3. Alan Patrick on October 31st, 2006 12:27 am

    Hi Willie! Thanks for the nice comments, its good to get some positive feedback from readers 🙂 (hint, hint silent majority!)

    Hello John. A very interesting question. They are supposed to be presenting “Aida”, as the first performance did back on May 25th 1908, 100 years previous. Nice touch. I will look into that as soon as possible and post here about it when I know.


  4. Alan Patrick on November 2nd, 2006 1:58 pm


    Well, I spoke to the Colon ticket office today and got the expected reply…wait until late 2007 or early 2008. So I suggest you call them around that time (see their website for contact details), or ask me or someone else to help you out then.

    I asked if it would be difficult for members of the general public to get tickets for the opening performance and they said no…as long as you are first in line!


  5. Amy chen on November 3rd, 2006 4:27 pm

    Could you tell me about the Orchestra Pit?


  6. Alan Patrick on November 3rd, 2006 5:01 pm


    I am not an expert in that area, so I am going to have to resort to quoting from the Teatro Colon website…

    “Facing the curtain, and at a lower level, is the orchestra pit with a capacity for 120 musicians. The pit has been treated with a resonance chamber and special curves to reflect the sound. It is because of these characteristics, and the architectural proportions and quality of materials employed in its construction, that Colon Theatre enjoys exceptional acoustics, world-wide re-known for perfection.”

    I hope that is of some use. Was there anything in particular you wanted to know about the Orchestra pit at the Teatro Colon?


  7. karen dias alves on January 21st, 2007 9:42 am

    Me gustava saber se tiene algun balet se apresentando no teatr colon nos dias 27 e 28 de januari 2007.


  8. Bienvenido Alday IV on June 19th, 2007 12:22 pm

    Hola! I’m from Philippines and I was searching for Argentina especially the city of Buenos Aires. This site is very cool — a lot of important information and up-to-date contents on every page I have visited. Thanks anyway for the author/publisher of this site. I hope I can visit this wonderful place one day…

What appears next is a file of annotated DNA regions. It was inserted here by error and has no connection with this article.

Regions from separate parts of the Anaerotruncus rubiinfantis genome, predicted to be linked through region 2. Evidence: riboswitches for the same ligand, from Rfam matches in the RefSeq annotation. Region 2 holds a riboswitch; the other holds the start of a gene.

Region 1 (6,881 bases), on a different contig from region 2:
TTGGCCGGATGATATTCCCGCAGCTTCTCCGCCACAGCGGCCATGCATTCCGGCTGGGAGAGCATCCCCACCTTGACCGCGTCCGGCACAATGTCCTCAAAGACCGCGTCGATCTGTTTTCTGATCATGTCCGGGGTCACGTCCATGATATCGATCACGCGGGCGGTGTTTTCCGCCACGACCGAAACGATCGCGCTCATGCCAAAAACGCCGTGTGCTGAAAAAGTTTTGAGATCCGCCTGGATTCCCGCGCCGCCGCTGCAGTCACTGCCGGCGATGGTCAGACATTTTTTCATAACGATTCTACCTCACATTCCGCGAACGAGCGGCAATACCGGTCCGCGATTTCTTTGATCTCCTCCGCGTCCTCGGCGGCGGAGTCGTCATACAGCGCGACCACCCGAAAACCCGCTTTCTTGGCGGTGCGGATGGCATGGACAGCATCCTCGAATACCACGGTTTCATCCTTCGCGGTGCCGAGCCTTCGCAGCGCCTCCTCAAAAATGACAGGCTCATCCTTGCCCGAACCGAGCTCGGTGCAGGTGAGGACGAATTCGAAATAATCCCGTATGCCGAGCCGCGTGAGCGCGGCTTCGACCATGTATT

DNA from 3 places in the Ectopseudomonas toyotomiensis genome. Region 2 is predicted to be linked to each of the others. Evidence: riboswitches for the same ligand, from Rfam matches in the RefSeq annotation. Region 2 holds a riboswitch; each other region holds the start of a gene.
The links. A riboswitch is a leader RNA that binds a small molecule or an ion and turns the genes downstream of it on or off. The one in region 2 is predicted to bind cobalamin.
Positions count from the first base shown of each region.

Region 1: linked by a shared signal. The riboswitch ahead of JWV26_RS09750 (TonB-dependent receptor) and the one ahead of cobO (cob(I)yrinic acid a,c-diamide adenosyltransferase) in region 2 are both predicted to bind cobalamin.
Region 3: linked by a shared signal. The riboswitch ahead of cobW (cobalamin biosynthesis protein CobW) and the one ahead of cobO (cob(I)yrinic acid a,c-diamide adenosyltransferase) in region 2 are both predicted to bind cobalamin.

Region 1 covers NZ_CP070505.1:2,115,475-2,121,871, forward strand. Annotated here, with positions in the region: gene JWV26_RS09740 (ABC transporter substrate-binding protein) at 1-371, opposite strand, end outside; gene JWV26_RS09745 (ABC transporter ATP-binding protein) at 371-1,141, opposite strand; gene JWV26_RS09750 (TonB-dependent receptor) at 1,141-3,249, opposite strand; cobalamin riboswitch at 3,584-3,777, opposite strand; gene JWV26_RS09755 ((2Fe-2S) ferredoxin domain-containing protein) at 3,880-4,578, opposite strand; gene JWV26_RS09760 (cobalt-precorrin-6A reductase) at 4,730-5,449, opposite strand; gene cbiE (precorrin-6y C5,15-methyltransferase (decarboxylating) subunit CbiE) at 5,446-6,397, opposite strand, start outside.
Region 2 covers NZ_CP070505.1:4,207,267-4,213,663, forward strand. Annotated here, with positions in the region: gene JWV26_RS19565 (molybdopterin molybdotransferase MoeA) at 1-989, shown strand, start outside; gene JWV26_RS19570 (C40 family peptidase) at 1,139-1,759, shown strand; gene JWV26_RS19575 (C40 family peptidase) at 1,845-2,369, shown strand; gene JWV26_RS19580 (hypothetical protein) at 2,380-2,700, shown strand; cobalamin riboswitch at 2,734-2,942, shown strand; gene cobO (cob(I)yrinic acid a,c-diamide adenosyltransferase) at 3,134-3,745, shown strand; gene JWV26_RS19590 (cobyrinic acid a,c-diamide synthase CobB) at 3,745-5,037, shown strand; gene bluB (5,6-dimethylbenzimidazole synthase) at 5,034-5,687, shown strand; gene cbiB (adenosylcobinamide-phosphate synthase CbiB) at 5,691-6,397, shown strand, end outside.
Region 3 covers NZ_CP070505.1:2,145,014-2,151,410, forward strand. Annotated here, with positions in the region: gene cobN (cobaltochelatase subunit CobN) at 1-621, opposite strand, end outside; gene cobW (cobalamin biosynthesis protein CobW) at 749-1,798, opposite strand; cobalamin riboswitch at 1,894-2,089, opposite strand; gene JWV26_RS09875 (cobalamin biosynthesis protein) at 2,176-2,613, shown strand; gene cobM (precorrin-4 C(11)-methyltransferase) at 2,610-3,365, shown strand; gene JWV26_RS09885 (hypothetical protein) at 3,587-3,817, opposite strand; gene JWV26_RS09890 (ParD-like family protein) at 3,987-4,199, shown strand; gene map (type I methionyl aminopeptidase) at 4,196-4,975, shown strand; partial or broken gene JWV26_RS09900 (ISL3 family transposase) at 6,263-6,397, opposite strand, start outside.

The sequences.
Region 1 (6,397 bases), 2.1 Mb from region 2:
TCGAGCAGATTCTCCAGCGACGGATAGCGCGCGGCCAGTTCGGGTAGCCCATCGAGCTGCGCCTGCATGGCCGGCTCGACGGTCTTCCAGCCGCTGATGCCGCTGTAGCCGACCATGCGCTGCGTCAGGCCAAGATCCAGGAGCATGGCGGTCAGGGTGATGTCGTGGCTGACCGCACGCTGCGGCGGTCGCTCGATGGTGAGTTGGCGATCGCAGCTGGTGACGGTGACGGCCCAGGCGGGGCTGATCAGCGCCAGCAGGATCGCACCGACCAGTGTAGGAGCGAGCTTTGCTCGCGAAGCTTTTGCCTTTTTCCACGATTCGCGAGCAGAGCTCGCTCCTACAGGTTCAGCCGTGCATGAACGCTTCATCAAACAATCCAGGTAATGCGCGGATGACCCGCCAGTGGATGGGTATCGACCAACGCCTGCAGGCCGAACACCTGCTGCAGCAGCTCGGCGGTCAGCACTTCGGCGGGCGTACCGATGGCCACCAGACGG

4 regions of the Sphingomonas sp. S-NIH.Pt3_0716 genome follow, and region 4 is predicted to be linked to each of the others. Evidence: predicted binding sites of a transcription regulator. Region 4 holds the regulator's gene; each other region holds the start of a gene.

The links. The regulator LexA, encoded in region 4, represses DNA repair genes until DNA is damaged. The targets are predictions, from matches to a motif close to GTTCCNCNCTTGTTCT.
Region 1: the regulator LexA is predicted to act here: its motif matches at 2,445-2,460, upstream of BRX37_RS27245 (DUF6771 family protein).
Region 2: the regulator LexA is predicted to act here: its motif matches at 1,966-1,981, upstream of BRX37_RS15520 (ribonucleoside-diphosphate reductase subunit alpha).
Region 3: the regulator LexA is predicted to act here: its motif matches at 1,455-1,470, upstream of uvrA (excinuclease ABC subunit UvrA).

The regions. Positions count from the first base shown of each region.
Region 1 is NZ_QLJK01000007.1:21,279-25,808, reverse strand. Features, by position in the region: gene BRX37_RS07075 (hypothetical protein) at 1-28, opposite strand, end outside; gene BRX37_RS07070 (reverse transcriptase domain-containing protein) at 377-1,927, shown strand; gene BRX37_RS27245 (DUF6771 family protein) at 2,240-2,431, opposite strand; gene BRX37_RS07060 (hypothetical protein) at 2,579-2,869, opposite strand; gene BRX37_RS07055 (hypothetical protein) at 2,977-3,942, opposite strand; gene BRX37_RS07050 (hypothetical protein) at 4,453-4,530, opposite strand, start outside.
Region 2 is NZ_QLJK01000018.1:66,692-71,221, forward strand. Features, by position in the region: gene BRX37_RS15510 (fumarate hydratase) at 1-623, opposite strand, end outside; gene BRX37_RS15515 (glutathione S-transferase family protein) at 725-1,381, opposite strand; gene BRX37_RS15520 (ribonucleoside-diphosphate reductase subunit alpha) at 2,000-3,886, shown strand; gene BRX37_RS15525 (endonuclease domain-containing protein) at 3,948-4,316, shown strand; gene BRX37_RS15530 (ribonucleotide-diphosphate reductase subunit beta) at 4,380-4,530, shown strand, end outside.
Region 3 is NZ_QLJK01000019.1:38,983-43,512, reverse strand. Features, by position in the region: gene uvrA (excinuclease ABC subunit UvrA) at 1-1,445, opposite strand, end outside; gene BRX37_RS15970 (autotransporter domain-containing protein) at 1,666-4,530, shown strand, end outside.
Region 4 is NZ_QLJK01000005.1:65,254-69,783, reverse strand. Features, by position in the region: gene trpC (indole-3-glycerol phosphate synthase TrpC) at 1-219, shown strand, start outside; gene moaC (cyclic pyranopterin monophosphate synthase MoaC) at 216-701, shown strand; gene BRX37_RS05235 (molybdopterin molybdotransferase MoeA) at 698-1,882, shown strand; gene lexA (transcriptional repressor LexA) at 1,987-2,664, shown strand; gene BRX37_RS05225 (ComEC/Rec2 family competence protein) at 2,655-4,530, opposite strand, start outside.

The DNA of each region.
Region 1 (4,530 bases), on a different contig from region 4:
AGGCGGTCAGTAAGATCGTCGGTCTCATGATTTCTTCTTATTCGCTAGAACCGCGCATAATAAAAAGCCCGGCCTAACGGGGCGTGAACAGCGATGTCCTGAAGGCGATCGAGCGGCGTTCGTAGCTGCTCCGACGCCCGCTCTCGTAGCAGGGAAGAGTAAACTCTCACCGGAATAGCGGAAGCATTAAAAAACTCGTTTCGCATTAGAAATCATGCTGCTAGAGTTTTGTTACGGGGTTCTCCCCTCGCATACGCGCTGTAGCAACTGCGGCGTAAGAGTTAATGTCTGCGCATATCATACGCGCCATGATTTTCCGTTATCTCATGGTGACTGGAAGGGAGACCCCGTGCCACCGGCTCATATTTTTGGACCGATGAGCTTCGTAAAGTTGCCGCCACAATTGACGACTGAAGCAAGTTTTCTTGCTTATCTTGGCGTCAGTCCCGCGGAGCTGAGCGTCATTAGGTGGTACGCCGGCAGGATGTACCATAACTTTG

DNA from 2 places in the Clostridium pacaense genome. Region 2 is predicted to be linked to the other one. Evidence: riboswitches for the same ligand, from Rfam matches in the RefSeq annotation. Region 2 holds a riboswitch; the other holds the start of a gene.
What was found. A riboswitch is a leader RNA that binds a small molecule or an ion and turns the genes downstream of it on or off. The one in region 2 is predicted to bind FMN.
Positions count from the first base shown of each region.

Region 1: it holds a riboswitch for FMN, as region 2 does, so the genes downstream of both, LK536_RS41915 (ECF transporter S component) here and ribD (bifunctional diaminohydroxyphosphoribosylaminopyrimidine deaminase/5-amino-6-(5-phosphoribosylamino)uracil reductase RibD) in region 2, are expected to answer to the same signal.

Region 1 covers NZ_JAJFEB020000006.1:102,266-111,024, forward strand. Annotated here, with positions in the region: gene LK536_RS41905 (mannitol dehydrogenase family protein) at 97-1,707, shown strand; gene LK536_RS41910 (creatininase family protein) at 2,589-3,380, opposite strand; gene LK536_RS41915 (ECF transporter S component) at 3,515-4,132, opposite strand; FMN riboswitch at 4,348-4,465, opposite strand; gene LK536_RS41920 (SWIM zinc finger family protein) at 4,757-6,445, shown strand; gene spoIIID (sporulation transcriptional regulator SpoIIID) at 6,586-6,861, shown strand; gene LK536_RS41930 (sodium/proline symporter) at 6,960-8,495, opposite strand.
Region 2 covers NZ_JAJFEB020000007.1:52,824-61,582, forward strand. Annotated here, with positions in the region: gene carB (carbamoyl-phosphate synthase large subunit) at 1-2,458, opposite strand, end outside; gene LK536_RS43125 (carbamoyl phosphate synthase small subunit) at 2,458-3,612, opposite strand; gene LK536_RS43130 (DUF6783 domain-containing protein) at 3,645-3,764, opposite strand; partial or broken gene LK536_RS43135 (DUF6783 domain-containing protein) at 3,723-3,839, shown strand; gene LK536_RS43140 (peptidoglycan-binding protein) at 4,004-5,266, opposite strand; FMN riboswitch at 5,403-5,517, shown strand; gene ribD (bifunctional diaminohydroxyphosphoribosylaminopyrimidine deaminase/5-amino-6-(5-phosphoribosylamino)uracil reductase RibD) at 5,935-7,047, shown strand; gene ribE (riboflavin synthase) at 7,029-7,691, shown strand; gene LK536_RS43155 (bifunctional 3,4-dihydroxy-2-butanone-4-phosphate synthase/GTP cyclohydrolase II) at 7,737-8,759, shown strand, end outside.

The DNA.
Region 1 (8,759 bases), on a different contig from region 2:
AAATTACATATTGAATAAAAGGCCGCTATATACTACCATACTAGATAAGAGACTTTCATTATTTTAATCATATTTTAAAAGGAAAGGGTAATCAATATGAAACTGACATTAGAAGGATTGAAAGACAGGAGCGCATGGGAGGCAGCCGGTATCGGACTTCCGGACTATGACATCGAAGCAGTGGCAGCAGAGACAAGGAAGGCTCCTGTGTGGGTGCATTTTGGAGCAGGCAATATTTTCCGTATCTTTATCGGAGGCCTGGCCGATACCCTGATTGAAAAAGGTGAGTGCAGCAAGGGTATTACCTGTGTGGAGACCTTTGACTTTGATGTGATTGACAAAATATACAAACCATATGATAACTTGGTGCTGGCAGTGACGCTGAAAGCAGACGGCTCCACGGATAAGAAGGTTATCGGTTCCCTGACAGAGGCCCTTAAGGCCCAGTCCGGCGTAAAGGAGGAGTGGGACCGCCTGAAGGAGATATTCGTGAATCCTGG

9. Alan Patrick on June 21st, 2007 4:32 pm

    Hi there Bienvenido Alday IV!

    Thanks for the nice comments about my site. I try my best 🙂 It is good to know I have readers all of the world, including the Philippines.


    PS – To the previous commenter, Karen Dias Alves, there are no performances actually at the Teatro Colon right now – it is closed for refurbishment until May 25th 2008.


  10. talita on August 7th, 2007 5:59 pm

    Hey, congrats for the blog! I’m brazilian, going to BsAs for the third time, and still learning, still researching… The first time I was there, I went on a tour inside the theater and the “talleres” – the backstage, actually underground… very nice indeed. Could you check and see if that’s gonna be closed too or not? ‘Cause that’s a good tip too 😉


  11. Jeremy on October 25th, 2007 10:07 am

    Hi. Any news on tickets for the opening on 25 May?
    We would love to go but can’t find any info yet.


  12. Aki Themis on July 28th, 2008 5:17 am

    Reading anything about Buenos Aires and Argentina is pleasant.
    I have never had the opportunity to visit the city but ever since I was a child I
    have been dreaming of beinbg there. The reason: beautiful music like Adios Pampa Mia, Adios Muchachos and Los Tres Caballeros. Viva Argentina


  13. SL SHERMAN on October 6th, 2008 7:31 am



  14. earl joyner on July 1st, 2012 2:27 pm

    Having trouble buying tickets on line for July.


    Alan Patrick Seabright Reply:

    Hi Earl,

    Thanks for your comment. What problems are you having exactly?

    Lack of ticket availability? Language issues? Technical problems with the Teatro Colon website? Or something else? Is there any performance in particular you are trying to buy tickets for?

    If you give me more info perhaps I can help.

    All the best,



  15. Bira Rabushka on December 20th, 2013 12:37 pm

    I am a professional violinist who will be visiting Buenos Aires from Mar.6 to the 12th. I am eager to visit your wonderful theater and hope there will be a performance at that time. Please send me any information.
    Thank you!
    Bira Rabushka


    Alan Seabright Reply:

    Hello Bira,

    Thanks for your comment. You can find information about performances at the Teatro Colon on their official website:

    I hope you get a chance to enjoy the theater. If you are unable to attend a performance, bear in mind that they offer guided tours of the theater every day too.

    All the best,